Having been the first haute cuisine chef whose restaurant I visited on my very first trip to New York City, Chef Daniel Boulud has a special place in my gastronomic heart, and I was thrilled when he decided to open an outpost of his DB Bistro Moderne in Miami. While Chef Boulud offers many ingenious creations that fuse his classically trained French background with New World flavors, it's his impossibly gourmet interpretations on the All-American hamburger that gained him perhaps the most acclaim. In fact, he can be credited with starting the whole gourmet burger craze that seems to have been sweeping the country. His signature burger encases red wine-braised short ribs and foie gras, is topped with tomato confit and a horseradish sauce, and is sandwich between a house made bun.
Hamburgers are an essential part of bar menus, casual dining eateries, and behind the success of every fast-food chain from White Castle to Roy Rogers. May is National Barbeque Month so it’s fitting that most commonly fire-grilled food, the hamburger, and shares its celebratory month with the technique often used to cook it. When it comes to burgers the variations are endless. You can add a fried egg, chili, avocado, any type of cheese you can think of, or even ten strips of bacon. Want all of those toppings? Not a problem. We’ve even seen burgers with a bun made from Krispy Kreme glazed donuts.
In celebration of Fast Food Day today, foodies will be using the day as an excuse to binge on the delights of greasy, no-shame fast food joints. However, some of us can’t afford the extra calories considering the holidays are just around the corner, so here are a few menu items at some of the most popular fast food restaurants in America that you can order without snapping your belt buckle.
The hamburger is considered by many the world over to almost single-handedly represent American cuisine, which is a pretty awesome feat considering the size and diversity of this country. Any attempt at researching the origin of the hamburger can turn into a wild goose chase with different individuals, restaurants, cities, and states claiming ownership to the creation of the modern hamburger. This goes to show just how important the hamburger is to not only our gastronomic heritage, but our cultural heritage, as well. Besides being tasty, portable, and relatively simple to prepare, the hamburger provides us with the one thing Americans really crave: freedom of expression.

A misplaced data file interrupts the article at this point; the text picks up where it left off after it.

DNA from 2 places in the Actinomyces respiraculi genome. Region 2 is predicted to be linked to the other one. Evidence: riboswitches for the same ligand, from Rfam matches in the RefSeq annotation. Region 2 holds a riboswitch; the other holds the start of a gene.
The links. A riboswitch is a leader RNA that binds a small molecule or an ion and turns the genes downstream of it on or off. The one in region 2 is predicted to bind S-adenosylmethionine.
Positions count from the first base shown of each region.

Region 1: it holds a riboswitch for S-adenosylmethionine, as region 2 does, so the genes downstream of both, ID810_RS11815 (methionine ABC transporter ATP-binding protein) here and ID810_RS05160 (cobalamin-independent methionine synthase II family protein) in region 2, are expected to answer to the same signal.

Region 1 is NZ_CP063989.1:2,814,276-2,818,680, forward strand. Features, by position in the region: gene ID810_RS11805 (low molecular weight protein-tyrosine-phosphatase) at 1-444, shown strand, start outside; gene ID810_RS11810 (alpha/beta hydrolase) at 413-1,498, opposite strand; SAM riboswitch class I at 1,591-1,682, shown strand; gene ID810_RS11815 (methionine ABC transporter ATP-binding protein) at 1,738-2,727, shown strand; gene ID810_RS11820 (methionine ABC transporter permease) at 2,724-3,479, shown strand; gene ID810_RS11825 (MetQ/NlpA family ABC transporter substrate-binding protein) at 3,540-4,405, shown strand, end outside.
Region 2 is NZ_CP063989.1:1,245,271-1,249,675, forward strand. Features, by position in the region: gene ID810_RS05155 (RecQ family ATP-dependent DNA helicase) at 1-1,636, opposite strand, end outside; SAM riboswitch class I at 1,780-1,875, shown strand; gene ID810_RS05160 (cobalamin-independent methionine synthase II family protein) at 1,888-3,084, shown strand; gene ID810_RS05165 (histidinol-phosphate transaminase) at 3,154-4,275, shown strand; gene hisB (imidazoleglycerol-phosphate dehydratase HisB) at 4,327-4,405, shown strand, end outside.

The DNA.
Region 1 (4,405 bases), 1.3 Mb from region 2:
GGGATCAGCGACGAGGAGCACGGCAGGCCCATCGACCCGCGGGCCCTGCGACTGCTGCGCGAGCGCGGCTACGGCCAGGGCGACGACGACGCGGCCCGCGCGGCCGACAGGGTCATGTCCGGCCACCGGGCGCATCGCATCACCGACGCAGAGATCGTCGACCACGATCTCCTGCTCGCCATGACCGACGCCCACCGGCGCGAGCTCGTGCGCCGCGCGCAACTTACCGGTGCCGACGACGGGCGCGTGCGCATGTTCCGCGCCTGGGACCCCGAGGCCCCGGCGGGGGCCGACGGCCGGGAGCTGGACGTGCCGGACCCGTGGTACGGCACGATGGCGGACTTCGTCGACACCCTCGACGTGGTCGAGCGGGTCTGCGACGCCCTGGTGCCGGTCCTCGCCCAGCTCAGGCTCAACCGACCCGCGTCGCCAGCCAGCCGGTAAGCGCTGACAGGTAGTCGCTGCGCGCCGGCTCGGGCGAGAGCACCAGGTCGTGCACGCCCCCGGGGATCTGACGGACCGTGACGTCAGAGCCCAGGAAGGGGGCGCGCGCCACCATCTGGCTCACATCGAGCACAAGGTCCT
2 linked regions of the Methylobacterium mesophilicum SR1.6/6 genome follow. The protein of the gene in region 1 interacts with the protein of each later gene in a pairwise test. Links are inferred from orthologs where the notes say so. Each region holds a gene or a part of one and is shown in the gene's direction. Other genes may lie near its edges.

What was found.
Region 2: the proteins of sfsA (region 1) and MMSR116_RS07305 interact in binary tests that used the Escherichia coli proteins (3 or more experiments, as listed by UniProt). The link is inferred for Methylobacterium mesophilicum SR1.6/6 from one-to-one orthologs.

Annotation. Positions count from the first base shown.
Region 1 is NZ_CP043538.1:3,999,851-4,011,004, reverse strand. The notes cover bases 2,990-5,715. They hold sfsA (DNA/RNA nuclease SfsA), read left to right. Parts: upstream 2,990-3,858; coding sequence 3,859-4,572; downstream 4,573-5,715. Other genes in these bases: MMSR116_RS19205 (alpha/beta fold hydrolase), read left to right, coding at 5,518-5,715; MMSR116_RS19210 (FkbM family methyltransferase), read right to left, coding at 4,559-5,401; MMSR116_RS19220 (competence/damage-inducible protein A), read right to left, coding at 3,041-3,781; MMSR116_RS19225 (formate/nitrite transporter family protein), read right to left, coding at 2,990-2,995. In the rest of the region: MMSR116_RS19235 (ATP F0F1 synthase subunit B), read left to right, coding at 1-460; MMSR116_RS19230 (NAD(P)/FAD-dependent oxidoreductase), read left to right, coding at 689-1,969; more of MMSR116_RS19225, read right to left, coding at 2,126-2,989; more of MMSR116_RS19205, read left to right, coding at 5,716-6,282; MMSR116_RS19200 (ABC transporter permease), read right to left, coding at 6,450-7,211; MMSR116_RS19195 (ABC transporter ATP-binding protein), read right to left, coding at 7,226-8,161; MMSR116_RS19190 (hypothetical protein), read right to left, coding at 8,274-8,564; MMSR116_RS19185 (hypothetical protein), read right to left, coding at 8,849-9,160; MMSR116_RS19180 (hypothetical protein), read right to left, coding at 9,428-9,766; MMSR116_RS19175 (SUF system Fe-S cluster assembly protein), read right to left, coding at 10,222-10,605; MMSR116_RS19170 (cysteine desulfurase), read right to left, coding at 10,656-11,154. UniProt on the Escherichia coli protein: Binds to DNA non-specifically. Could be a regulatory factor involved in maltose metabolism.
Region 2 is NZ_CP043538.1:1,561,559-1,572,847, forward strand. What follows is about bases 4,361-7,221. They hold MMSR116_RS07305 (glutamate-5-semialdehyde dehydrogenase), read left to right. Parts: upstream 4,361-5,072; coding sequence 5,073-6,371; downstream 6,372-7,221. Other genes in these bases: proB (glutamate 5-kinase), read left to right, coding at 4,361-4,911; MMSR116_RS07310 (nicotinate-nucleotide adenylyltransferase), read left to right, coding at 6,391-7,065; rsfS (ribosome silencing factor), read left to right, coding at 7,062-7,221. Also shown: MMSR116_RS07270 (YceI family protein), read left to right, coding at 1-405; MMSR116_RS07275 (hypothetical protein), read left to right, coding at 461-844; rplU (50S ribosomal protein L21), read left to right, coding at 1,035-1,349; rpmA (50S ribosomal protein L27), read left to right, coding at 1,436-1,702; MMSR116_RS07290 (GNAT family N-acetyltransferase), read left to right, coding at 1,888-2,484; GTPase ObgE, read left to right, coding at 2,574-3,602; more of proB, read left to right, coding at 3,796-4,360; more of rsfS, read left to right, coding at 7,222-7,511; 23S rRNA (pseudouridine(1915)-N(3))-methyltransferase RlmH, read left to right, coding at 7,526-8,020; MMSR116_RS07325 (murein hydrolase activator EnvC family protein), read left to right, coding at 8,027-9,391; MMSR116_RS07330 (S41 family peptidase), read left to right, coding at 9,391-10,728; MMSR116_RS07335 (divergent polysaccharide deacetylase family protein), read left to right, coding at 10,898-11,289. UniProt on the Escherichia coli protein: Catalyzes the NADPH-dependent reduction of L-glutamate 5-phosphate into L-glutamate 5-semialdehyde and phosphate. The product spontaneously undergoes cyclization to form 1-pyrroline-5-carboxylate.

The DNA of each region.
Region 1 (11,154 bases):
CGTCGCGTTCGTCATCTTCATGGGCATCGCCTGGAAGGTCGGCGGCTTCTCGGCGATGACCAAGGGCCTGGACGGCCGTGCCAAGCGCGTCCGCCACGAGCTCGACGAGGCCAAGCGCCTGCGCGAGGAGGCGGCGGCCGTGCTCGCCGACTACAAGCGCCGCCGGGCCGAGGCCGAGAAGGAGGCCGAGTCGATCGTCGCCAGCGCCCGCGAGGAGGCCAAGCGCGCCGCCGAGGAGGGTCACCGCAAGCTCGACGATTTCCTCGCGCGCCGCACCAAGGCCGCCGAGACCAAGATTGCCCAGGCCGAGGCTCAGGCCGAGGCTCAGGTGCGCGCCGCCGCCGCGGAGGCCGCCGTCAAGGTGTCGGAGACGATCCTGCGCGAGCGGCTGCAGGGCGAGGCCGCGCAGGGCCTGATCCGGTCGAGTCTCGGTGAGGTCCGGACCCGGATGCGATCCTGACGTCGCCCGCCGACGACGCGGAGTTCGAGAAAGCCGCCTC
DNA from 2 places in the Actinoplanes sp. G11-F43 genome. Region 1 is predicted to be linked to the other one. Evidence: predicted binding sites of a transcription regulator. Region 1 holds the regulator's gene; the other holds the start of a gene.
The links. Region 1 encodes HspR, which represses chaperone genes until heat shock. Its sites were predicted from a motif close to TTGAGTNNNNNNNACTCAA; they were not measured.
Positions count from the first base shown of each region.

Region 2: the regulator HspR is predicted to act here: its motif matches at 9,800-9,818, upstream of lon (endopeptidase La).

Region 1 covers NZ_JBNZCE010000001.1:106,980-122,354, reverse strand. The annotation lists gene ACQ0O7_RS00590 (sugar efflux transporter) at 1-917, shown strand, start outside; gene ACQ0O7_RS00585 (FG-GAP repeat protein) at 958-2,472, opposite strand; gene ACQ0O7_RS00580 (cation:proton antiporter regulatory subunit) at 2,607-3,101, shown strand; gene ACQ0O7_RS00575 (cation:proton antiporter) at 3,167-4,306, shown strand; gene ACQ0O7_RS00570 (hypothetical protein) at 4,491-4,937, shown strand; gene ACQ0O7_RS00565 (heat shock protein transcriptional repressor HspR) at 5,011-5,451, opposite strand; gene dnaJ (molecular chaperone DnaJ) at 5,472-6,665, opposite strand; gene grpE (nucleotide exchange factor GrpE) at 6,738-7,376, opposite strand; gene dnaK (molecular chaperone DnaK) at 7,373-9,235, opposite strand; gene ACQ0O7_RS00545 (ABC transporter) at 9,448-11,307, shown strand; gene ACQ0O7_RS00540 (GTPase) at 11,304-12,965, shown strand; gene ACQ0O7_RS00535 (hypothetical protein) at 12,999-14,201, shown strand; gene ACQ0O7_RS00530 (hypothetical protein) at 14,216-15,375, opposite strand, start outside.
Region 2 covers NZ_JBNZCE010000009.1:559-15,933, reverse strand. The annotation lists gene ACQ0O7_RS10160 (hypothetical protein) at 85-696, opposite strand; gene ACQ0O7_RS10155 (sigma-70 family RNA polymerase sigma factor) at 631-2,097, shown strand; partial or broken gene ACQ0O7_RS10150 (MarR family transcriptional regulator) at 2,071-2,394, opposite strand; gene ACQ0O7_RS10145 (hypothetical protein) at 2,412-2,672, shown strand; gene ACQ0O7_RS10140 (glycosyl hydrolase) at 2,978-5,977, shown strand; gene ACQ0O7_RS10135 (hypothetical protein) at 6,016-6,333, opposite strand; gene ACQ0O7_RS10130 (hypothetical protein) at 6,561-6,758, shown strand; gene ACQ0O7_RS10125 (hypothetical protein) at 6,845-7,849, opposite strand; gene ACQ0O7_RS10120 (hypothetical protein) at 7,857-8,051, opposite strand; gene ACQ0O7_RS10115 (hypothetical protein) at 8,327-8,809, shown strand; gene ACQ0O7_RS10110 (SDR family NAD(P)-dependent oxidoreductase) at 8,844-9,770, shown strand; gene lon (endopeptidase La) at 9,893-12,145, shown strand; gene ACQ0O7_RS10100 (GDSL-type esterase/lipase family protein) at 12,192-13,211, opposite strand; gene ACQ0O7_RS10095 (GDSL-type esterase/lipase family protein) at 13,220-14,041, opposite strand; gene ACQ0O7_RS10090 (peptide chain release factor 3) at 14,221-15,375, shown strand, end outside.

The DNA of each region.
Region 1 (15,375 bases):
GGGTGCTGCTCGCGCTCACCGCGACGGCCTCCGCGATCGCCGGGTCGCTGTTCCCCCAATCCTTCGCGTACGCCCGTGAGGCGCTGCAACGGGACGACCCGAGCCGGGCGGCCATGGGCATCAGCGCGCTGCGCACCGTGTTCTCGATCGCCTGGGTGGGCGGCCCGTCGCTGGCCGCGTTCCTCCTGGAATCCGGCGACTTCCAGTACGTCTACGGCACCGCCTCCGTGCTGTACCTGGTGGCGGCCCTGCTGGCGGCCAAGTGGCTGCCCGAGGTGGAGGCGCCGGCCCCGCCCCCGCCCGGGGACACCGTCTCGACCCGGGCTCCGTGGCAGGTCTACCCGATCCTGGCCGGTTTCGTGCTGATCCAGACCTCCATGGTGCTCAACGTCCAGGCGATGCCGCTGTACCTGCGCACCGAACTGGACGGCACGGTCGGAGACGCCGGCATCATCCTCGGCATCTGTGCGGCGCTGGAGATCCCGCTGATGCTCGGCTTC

119 West 56th Street
(between 6th and 7th Avenue)
New York, NY 10019
Peer through the floor-to-ceiling curtains in the lobby of Le Parker Meridien hotel and you'll find a perfectly delicious $7 hamburger. Faux-wood paneling, vinyl booths, and children’s artwork set the mood in this secluded steal, where a mug of Sam Adams on tap is $5. The menu is small, but to the point – you get what you order, nothing more, nothing less. Cheeseburgers arrive with the appropriate char marks and two types of cheddar for big flavor, which is only highlighted further by the shoestring fries, served in a grease-stained paper bag. If by some twist of fate you’re still hungry after all that, nibble on a super-sweet brownie for only $2.50.
c/o Time Out New York
Cuisine: Hamburgers, Health Food
Price: Kobe Beef Burger, $9.25
72 Nassau Street
(At John Street)
New York, NY 10038
Looking for a juicy burger that won’t make your cardiologist cringe? Visit Zaitzeff for all-natural burgers served with lettuce, tomato, and grilled onion, that are made with prime, free-range, antibiotic and hormone-free cattle and cooked precisely as ordered. Bottles of organic ketchup line long, wooden communal tables in the clean, white dining room. The American style Kobe beef comes straight from a ranch in Nebraska, guaranteeing the freshest burger, which is served on a Portuguese muffin, for only $9.25. The hand-cut fries, which are cooked in cast iron skillets, the oil of which is changed daily, are a must have.